The purportedly commission-free Voyager cryptocurrency trading platform has been misrepresented by its operators and designed deliberately to take advantage of young, inexperienced investors, a proposed class action alleges.
The 29-page complaint alleges that although Voyager Digital LTD and Voyager Digital LLC have touted their cryptocurrency trading platform as “100% Commission-Free,” and assured customers that they’ll receive the best possible price on trades, Voyager is, in truth, designed specifically to take advantage of those who use mobile apps to make their investments. According to the case, the defendants’ “100% Commission-Free” claim is misleading and exists only for Voyager to gain an advantage over competitors such as Coinbase, Kraken or Binance, who disclose the commissions and fees they charge on trades.
As the lawsuit tells it, the companies behind Voyager never disclose to investors that they intentionally set pricing on the platform high enough so as to collect “exorbitant hidden commissions on every cryptocurrency trade.”
“Put simply, Plaintiffs will provide that the Deceptive Voyager Program is a house of cards, built on false promises and factually impossible representations that were specifically designed to take advantage of this cryptocurrency craze to the direct detriment of any ordinary investor,” the lawsuit says.
According to the complaint, Voyager capitalizes on customers’ naivete and unsophistication by throwing up “smoke screens,” under the guise of “Smart Order Routing,” the “Voyager Pricing Engine” and the “Proprietary Fills Algorithm,” that allow the defendants to collect likely more in hidden commissions than their competition. Per the suit, another form of smoke screen before investors is the public support Voyager has received from Dallas Mavericks owner Mark Cuban, who the lawsuit argues “gives a great illustration” as to how the defendants are targeting unsophisticated traders with “false and misleading promises.”
Another method the lawsuit alleges Voyager uses to mask the large commissions it supposedly earns is intentionally keeping wide the spread, or the difference between an asset’s bid price and ask price. The lawsuit alleges that although Voyager also displays for each cryptocurrency a “fair market price” that falls somewhere in the middle of the spread, the defendants will automatically execute orders at the highest end of the spread, and pocket secret commissions.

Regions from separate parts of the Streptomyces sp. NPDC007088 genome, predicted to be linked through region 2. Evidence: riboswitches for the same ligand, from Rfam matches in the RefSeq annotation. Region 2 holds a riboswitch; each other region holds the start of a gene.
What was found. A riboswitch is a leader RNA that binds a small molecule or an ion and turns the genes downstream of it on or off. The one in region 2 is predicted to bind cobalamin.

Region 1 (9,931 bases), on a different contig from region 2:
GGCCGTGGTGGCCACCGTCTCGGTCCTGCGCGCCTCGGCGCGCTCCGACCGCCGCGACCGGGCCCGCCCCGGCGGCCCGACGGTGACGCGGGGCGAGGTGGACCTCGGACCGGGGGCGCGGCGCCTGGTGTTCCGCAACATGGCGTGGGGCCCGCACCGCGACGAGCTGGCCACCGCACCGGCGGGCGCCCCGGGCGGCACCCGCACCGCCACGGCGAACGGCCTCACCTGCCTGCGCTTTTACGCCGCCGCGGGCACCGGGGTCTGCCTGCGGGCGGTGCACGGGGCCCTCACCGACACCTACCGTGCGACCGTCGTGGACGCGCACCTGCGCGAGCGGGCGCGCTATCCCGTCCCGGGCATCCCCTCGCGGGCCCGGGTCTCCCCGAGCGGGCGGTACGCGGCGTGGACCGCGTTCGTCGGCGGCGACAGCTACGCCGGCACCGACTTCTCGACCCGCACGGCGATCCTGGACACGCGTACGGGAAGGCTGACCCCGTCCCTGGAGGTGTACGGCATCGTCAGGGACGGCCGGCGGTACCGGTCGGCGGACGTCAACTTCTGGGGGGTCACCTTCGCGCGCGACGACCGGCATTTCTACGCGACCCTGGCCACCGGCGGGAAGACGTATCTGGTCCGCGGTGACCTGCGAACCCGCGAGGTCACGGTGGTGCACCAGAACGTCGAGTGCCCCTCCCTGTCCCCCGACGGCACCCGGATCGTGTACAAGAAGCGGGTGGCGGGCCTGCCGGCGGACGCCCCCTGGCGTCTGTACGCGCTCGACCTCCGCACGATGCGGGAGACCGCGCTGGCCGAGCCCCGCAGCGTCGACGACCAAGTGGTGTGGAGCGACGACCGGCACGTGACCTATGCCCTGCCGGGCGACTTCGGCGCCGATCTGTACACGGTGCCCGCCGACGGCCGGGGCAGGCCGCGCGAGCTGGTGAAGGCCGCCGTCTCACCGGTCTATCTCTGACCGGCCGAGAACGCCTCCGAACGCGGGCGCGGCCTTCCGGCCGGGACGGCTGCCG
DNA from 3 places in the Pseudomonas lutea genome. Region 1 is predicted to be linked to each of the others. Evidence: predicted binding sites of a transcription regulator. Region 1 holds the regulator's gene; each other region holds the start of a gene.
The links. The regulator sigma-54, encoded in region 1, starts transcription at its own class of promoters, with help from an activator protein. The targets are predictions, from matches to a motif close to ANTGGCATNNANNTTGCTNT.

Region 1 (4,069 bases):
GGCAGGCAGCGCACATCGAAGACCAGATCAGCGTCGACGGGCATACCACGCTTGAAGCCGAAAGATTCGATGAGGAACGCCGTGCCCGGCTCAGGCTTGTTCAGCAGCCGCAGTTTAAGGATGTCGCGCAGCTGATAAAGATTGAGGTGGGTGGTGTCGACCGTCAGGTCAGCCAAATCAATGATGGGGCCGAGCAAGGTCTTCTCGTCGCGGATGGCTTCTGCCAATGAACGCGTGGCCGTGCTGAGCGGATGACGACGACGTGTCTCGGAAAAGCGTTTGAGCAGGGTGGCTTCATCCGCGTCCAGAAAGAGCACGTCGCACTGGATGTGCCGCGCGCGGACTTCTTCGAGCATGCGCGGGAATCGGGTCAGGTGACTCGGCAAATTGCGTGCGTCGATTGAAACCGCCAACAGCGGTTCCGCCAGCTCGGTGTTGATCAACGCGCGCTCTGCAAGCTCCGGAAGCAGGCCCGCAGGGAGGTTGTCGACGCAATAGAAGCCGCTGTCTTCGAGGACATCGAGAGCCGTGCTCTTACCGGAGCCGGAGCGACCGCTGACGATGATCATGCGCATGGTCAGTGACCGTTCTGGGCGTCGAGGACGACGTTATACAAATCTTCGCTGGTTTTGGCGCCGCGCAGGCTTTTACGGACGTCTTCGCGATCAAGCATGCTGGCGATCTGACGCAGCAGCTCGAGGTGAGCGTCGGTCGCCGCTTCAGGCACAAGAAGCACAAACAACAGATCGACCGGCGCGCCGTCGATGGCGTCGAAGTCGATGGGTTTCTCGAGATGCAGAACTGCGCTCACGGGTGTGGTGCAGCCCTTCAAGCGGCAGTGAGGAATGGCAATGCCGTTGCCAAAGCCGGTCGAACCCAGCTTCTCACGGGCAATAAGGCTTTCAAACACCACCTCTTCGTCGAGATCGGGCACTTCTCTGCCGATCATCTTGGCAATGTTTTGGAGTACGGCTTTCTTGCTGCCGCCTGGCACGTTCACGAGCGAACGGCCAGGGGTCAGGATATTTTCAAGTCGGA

Moreover, once a user submits a market buy order, the estimated price for the trade that’s displayed on the Voyager platform will automatically default to an amount higher than the quoted “ask price” at the top end of the spread, the case claims. As a result, an order can execute at an amount that is less than the estimated price for the trade yet still at the very top end of the Voyager spread, the suit says.
The filing alleges that Voyager, to “obscure this overarching scheme,” relies on “vague and opaque representations” that it will only share in “price improvement,” when it can fill a user’s order at a price better than the one the user was quoted. The suit tacks on that this is “not the bid/ask spread or fair market price, but rather the jacked up estimate price that is only shown after the customer submits the market order.”
With regard to Voyager’s claim that it can offer users “Better Pricing on Trades,” the lawsuit, citing studies from blockchain forensics investigator and CipherBlade co-founder Richard A. Sanders and from chartered IT professional Dr. Stephen Peter Castell, alleges that this “better pricing” is, under the most generous of terms, “deliberately misleading” and likely to damage users to the tune of upward of a billion dollars.
The lawsuit looks to represent all persons in the United States who, within the applicable statute of limitations period, used the Voyager trading platform to place cryptocurrency investment orders.
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